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Found this in an aviation forum....sounds like GPS Altimeters are not the way to go.

Many people are surprised to find that their GPS altitude often disagrees with the altimeter’s altitude by a significant amount. This effect is more pronounced at higher altitudes. It is important to understand the limitations of GPS (and barometric) altimetry before safely using either in an aircraft.

GPS Altitude accuracyGPS devices read what we will call the GEOMETRIC altitude of the aircraft, relative to a sea-level baseline that is defined in the WGS84 coordinate system. This altitude is unaffected by atmospheric conditions. Aircraft Altimeters derive altitude by measuring the air pressure.

There is a compensating setting in an altimeter (the Kollsman window) that allows the pilot to adjust the altimeter to the proper altitude at an airport, compensating for barometric pressure and temperature effects AT THE SURFACE.

At low altitudes GPS altitudes will generally agree with the aircraft (barometric) altimeter, so long as the altimeter is set to the local altimeter setting. It is not uncommon to see an error of plus or minus 100 feet. Many imported GPS receivers (the inexpensive ones commonly sold over the internet or by computer stores) have about a plus or minus 200 foot altitude accuracy. This is due to a miscalculation performed in a very common inexpensive GPS chipset that is used in virtually all of these receivers.

Most of these GPS altimetry errors are random and depend on satellite geometry and a host of other factors beyond the control of the pilot. These errors apply at any altitude as well.

It is because of these errors that GPS must not be used as an altitude reference when operating close to the ground. You should NEVER use the virtual ILS function or VNAV functions of any GPS within several hundred feet of the ground under any circumstance.

Barometric Altimetry Errors

At higher altitudes, the GPS altitude and Indicated (barometric) altitude often diverge. This is caused by the limitations of barometric altimetry, not by any error in the GPS calculations. All pilots know that temperature affects air density, and that on a hot day, the air is less dense – reducing aircraft performance.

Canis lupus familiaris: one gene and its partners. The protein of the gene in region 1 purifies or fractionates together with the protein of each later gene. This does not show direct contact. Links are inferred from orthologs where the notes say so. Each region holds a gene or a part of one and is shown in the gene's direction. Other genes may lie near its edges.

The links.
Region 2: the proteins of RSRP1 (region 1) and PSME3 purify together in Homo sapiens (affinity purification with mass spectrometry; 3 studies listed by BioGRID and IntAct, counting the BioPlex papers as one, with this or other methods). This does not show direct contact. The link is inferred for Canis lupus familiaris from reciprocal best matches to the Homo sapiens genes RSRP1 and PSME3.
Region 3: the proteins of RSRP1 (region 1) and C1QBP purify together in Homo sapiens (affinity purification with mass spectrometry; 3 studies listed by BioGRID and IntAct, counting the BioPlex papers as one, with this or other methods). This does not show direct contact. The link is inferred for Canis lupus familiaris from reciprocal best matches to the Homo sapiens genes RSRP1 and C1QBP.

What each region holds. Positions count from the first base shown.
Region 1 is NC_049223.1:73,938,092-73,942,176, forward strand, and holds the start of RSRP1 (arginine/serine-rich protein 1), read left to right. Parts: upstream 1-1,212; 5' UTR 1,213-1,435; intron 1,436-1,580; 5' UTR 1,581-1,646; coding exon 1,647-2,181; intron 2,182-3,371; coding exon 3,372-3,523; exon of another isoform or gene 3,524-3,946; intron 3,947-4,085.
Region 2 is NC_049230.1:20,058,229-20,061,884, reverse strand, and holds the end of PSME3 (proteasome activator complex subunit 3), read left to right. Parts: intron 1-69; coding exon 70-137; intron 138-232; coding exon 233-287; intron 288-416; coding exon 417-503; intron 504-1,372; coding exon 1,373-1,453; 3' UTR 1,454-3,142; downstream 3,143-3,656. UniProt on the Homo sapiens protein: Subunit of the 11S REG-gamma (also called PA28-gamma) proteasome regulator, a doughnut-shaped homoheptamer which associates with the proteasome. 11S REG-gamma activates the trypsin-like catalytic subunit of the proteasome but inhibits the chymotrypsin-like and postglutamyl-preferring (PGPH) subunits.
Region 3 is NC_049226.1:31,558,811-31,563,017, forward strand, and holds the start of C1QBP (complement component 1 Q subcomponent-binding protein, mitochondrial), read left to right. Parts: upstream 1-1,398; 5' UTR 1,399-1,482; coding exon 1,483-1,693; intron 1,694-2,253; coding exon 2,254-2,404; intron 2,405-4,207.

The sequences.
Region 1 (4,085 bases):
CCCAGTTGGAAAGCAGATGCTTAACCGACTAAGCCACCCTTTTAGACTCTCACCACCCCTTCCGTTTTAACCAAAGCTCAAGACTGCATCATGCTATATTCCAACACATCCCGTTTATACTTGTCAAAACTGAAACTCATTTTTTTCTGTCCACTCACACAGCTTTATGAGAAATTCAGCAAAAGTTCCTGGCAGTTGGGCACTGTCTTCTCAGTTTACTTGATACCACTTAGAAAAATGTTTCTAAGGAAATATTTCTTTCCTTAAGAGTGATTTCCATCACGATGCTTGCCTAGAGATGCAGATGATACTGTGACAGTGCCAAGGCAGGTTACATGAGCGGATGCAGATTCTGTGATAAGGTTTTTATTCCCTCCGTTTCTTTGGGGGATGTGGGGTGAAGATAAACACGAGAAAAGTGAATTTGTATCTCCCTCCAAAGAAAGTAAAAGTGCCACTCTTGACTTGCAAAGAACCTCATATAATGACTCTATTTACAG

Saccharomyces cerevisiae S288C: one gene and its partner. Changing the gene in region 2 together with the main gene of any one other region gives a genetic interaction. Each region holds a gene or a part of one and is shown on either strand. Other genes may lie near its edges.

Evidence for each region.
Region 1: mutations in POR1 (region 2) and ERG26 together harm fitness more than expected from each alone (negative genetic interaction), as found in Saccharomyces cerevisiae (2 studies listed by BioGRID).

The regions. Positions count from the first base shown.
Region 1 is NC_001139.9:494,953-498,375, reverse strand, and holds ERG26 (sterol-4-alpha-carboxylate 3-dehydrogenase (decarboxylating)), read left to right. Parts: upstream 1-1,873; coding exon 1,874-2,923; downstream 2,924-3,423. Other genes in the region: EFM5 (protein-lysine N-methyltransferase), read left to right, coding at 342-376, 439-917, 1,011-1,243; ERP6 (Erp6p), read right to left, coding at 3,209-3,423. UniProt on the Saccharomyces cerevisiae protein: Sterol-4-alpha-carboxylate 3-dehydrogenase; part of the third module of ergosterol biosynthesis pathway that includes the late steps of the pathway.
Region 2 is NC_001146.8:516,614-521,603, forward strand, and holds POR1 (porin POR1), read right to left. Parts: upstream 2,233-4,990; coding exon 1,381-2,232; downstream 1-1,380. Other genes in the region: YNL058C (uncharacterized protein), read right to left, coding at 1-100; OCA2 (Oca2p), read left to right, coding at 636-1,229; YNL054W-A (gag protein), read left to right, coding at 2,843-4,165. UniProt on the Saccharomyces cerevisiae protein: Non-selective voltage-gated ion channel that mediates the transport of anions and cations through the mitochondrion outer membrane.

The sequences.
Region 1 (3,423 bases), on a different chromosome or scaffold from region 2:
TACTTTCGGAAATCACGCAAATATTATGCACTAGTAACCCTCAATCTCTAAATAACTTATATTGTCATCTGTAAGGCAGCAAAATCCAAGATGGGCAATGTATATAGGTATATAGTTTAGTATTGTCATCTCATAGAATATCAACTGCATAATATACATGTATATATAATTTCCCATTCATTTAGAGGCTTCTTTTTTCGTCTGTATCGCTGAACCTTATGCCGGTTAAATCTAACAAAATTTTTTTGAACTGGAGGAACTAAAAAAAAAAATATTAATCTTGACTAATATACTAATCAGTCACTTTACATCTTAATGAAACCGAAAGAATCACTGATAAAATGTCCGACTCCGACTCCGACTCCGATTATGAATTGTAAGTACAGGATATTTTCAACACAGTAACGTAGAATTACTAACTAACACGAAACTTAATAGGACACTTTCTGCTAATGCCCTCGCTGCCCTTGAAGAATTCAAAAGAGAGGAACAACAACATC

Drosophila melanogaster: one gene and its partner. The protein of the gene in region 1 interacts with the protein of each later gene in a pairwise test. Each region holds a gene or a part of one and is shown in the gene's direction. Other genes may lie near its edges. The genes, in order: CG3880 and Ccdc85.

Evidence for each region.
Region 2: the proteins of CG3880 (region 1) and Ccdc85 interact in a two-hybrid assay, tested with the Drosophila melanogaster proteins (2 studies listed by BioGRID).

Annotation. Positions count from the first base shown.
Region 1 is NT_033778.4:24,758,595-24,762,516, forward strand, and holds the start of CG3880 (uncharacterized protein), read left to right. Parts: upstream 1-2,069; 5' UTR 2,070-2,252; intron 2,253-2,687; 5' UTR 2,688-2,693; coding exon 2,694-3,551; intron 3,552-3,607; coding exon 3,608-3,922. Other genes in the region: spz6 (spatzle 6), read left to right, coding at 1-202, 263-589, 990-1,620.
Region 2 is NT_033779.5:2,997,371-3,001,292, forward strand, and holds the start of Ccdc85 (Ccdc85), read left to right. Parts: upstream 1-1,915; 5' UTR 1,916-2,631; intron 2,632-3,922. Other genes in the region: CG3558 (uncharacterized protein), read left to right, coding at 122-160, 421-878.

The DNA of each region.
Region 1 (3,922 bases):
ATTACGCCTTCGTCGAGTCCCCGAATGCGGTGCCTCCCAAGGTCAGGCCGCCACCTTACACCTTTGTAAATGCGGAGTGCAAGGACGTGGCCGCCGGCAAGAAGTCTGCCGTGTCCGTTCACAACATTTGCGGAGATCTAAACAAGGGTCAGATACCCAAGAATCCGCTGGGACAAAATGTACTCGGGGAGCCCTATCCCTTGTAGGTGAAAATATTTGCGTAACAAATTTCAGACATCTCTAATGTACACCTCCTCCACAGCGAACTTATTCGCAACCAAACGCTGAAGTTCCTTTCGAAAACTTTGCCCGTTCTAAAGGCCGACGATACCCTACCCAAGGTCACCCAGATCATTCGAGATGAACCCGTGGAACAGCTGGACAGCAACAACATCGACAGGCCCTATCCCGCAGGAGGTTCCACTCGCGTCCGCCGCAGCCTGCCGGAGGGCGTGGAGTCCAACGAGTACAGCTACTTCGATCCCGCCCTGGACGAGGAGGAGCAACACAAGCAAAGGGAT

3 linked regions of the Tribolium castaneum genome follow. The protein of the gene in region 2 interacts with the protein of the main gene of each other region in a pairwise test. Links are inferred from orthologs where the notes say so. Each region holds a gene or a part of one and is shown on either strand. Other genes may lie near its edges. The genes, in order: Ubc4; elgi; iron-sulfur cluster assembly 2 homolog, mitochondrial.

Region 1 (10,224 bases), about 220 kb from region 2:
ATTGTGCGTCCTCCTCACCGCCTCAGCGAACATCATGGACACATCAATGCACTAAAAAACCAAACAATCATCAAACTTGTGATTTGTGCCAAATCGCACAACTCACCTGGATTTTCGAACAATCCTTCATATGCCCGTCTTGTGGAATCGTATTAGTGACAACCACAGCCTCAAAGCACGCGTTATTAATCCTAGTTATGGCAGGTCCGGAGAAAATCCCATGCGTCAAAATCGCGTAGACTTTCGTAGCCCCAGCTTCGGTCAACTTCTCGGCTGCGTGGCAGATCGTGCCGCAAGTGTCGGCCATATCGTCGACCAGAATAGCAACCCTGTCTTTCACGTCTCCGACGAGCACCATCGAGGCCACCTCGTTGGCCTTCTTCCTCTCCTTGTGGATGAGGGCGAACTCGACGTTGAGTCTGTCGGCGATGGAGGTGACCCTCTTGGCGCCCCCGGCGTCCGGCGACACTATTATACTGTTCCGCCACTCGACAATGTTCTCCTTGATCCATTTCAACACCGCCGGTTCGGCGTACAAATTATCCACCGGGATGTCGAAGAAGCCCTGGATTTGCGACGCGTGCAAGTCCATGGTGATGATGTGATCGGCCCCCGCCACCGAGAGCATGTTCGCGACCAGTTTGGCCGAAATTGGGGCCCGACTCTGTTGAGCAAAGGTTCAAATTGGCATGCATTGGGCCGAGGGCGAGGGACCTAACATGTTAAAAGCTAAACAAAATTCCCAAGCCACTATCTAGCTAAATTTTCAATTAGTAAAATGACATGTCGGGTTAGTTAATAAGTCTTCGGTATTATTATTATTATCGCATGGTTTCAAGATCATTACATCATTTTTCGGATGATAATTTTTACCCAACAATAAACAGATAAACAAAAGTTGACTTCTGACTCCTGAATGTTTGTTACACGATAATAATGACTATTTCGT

This also affects the accuracy of the altimeter. Setting the Altimeter setting makes the indicated altitude agree with field elevation when the aircraft is on the ground at that airport. At ISA Standard temperature, the altimeter will be accurate as the aircraft climbs away from the airport elevation as well. However, when the air is very cold (more dense) or very hot (less dense) the altimeter will accumulate errors as we climb away from the field elevation where the altimeter setting was taken.

On a day that is 30 degrees Celsius colder the altimeter will show the aircraft about 10% higher than it’s AGL altitude above the station altitude where the altimeter setting was recorded. 30 higher results in the indicated altitude being 10% lower than the actual TRUE (GPS) altitude would indicate. Thus, on hot summer days, the GPS will show a higher cruise altitude than the altimeter, typically by about 500 feet at 10,000 feet. This has an impact on using the VNAV target altitudes and should be compensated for by the pilot. Air traffic control is based on Indicated altitude, not on GPS altimetry.

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Great thread. I always thought my GPS readings were accurate, as my GPS has an integrated barometer. However, the "auto calibrate barometer" setting on it must use the GPS, which will be inaccurate according to the above comments.

I regularly fly with a barometer watch, alti-vario, and the said GPS with barometer (Yes too many gadgets). Very rarely do any of the bloody things agree with each other, always being 100-200 ft out. I usually take the average, or if I will be at risk of infringing airspace, the highest reading.

I recently had to fly in Indonesia where the highest allowable height was 300ft. A little tricky to plan emergency landing spots at that height, especially when I was using my GPS, which was reading 100ft higher than my other altimeters!

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The gps can also sense what accuracy it has. I got the flymaster and it calibrates the barometer when the accuracy is good enough of the gps. Not sure how good it really is though.

One interesting aspect of gps is that the accuracy depends on what day it is. Sometimes there are more satellites available in a favorable position to get better readings. The satellites are not in a stationary position. Probably more important for ground readings.

Regarding the original question. I have the suunto core that has an alto function. I never use it. Why bother, the altometers that are available for paragliding are much better. I also like the gps a lot to see ground speed. I like that a lot.

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